There is a need for the international community to enforce a ban on legal and illegal trade in wild animals amid threat to public health, ecosystems balance and livelihoods, an African campaigner said on Wednesday during World Wildlife Day.
Edith Kabesiime, Wildlife Campaigns Manager at World Animal Protection, African Office, said that ending wildlife trade is key to sustaining rural livelihoods, curbing the spread of zoonotic diseases and strengthening the resilience of ecosystems in the continent.
James Ntulume, another conservationist, says that increasing deforestation is driving animals to extinction and is forcing national bodies like the Uganda Wildlife Authority into desperate measures like farms and breeding sites to be able to conserve wildlife.
Ntulume also noted the increasing interface between the wild animals and humans which is responsible for emerging and re-emerging viruses such as Ebola and the current SARS- COV -2, the virus that causes COVID-19.
“Action is needed to end the global wildlife trade, to safeguard animal welfare, biodiversity and to protect our health,” Kabesiime said at a virtual briefing in Nairobi.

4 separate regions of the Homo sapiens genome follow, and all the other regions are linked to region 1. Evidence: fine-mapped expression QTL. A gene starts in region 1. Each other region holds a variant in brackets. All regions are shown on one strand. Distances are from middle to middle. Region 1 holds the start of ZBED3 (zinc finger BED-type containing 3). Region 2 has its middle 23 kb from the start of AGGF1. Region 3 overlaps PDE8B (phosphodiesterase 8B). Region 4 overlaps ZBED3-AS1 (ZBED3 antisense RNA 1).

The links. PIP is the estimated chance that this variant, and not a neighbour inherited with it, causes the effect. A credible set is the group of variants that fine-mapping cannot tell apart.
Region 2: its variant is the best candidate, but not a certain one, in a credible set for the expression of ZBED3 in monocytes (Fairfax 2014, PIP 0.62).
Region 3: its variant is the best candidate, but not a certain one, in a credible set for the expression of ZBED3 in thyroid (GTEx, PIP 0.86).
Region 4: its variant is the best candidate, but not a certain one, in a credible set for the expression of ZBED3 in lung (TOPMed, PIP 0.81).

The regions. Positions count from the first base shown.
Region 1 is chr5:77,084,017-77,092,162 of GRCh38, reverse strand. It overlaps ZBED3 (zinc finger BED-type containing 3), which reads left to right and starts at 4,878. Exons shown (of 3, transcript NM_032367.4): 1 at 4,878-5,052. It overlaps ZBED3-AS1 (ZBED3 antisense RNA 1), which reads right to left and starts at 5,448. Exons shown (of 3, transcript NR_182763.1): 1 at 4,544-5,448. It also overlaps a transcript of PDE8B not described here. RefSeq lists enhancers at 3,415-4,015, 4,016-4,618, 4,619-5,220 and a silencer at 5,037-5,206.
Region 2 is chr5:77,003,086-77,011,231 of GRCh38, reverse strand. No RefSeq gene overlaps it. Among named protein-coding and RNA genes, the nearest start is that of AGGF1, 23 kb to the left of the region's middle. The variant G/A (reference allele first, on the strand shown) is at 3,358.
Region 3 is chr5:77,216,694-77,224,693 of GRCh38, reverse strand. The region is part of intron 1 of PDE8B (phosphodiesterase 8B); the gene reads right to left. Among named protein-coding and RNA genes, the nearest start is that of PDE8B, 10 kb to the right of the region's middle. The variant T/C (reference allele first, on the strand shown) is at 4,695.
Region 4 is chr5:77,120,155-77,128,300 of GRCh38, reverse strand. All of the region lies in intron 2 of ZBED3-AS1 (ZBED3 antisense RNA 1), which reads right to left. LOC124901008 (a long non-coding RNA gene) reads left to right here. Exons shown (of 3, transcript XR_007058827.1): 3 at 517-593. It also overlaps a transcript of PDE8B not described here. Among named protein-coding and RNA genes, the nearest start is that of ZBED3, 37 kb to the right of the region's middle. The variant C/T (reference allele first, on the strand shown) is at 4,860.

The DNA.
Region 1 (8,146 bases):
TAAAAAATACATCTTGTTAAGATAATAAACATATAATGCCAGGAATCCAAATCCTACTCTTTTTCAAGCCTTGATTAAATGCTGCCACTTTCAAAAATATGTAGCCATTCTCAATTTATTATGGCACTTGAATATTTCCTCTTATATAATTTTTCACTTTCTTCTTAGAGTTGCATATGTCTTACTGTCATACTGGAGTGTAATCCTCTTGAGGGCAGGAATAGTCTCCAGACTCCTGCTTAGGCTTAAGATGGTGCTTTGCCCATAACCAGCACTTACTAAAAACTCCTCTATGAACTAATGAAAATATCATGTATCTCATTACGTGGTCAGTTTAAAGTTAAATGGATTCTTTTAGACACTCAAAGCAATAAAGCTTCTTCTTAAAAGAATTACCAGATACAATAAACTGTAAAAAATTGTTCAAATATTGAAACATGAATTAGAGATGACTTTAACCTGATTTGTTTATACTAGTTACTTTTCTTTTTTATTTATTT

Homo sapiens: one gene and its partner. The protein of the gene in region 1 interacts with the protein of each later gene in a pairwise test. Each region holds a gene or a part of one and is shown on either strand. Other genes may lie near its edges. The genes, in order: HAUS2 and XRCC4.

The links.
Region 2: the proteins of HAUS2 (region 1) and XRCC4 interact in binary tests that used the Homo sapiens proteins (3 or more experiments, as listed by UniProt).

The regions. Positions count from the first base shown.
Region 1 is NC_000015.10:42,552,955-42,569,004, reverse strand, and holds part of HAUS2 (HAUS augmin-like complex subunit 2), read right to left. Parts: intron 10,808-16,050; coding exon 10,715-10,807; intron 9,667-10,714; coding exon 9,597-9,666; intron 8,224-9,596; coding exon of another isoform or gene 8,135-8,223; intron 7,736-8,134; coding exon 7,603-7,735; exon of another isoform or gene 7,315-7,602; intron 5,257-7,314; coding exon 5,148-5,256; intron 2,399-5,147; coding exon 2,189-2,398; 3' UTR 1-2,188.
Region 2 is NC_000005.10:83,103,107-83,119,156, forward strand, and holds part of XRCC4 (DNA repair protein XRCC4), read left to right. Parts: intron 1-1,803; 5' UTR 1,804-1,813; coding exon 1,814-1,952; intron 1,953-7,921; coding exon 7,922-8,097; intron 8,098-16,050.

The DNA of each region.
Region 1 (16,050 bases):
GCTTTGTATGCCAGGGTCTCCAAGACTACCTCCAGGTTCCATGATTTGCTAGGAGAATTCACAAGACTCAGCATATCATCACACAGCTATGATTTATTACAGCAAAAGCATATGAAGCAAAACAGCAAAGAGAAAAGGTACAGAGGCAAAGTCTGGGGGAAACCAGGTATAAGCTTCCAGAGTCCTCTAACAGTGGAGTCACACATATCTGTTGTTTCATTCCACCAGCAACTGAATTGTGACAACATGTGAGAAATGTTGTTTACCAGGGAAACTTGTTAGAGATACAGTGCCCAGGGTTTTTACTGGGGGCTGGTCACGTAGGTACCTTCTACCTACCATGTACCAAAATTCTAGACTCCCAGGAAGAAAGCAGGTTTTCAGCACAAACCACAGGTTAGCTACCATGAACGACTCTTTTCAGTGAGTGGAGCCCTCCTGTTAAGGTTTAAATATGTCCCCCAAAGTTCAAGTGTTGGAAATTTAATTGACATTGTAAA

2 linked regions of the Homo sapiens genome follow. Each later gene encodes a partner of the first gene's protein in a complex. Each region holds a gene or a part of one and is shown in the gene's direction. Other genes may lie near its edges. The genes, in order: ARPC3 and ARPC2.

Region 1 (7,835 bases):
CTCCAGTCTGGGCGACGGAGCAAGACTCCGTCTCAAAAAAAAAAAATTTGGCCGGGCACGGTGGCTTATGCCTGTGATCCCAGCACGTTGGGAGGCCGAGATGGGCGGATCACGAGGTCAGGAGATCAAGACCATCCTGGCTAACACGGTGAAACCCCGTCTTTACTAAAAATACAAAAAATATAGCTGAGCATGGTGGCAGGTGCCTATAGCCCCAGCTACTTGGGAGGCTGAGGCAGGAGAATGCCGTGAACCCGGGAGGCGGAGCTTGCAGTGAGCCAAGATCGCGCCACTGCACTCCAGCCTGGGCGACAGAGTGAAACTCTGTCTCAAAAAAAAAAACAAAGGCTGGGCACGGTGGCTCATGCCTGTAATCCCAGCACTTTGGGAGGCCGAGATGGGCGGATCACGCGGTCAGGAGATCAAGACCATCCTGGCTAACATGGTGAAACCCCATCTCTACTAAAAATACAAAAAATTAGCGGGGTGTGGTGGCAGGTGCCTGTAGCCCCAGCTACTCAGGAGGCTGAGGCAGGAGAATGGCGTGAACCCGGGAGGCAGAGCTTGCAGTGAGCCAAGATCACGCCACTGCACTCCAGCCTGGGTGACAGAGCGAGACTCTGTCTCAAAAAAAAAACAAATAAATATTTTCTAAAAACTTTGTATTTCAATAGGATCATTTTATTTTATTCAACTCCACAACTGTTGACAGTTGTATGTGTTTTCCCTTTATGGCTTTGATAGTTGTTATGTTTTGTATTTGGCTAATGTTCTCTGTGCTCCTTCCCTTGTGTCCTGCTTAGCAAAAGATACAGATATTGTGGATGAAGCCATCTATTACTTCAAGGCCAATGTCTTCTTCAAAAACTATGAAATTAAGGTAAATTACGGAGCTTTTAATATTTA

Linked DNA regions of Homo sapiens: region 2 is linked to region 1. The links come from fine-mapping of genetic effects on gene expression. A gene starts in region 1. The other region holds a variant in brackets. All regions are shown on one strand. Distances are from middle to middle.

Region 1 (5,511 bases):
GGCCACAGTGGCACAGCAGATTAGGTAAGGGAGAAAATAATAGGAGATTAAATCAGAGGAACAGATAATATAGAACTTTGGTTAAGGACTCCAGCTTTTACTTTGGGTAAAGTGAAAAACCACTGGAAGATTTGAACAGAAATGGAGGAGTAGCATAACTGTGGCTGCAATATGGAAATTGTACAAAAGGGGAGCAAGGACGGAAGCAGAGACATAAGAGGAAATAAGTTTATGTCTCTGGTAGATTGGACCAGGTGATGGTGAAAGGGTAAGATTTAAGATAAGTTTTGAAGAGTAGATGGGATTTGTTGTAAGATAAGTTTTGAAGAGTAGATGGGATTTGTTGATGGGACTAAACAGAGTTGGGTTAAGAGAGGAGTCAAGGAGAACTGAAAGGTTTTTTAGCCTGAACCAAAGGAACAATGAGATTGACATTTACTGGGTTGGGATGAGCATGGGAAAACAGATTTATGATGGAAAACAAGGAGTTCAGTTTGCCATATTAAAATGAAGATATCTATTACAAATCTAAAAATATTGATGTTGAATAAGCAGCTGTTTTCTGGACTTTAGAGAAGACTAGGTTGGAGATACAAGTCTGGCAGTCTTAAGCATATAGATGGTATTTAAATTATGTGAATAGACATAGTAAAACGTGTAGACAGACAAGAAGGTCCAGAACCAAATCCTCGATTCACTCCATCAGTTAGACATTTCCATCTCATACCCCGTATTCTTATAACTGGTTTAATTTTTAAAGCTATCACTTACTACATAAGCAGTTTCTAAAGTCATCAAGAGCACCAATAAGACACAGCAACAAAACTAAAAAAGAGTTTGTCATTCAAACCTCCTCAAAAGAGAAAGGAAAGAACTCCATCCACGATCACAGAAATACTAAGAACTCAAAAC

“We are urging people not to buy, own, or breed a wild animal for entertainment, for traditional medicine or an exotic pet. A life in captivity is a world away from a life in the wild,” she added.
Kabesiime said this year’s World Wildlife Day whose theme is “Forests and Livelihoods: Sustaining People and Planet” was a wake-up call for African governments to strengthen the protection of wildlife habitats amid threats posed by population growth and climatic stresses.
“Wild animals should be protected in their natural habitats and not exploited for commercial purposes. Many pandemics are directly linked to the destruction of wildlife habitats,” said Kabesiime.
An interactive map developed by World Animal Protection in late 2020 indicates that Africa is home to some of the most traded wildlife species including lions, elephants, African grey parrot, ball pythons and pangolins.
Kabesiime said the continent’s iconic mammals, reptiles and birds are being traded to help meet global demand for traditional medicine, pets and ornaments.
“Africa is also home to some of the world’s most cruel, dangerous and exploitative wildlife trading markets. Some of the activities are criminal, others are legally authorized, but all are cruel,” said Kabesiime.
Wildlife trade is valued at $40 billion and Kabesiime says half of that money is derived from illegal trade or legal trade where stipulated standards are flouted. Recently, several countries have amended or put in place laws to guide safe trade in animals while others have prohibited trade in wildlife.
She said that African governments should enforce global and domestic legal instruments to end the trade in wildlife products that fuels poaching and is a threat to national security.
Story compiled with assistance from Xinhua News Agency and The Independent (Uganda)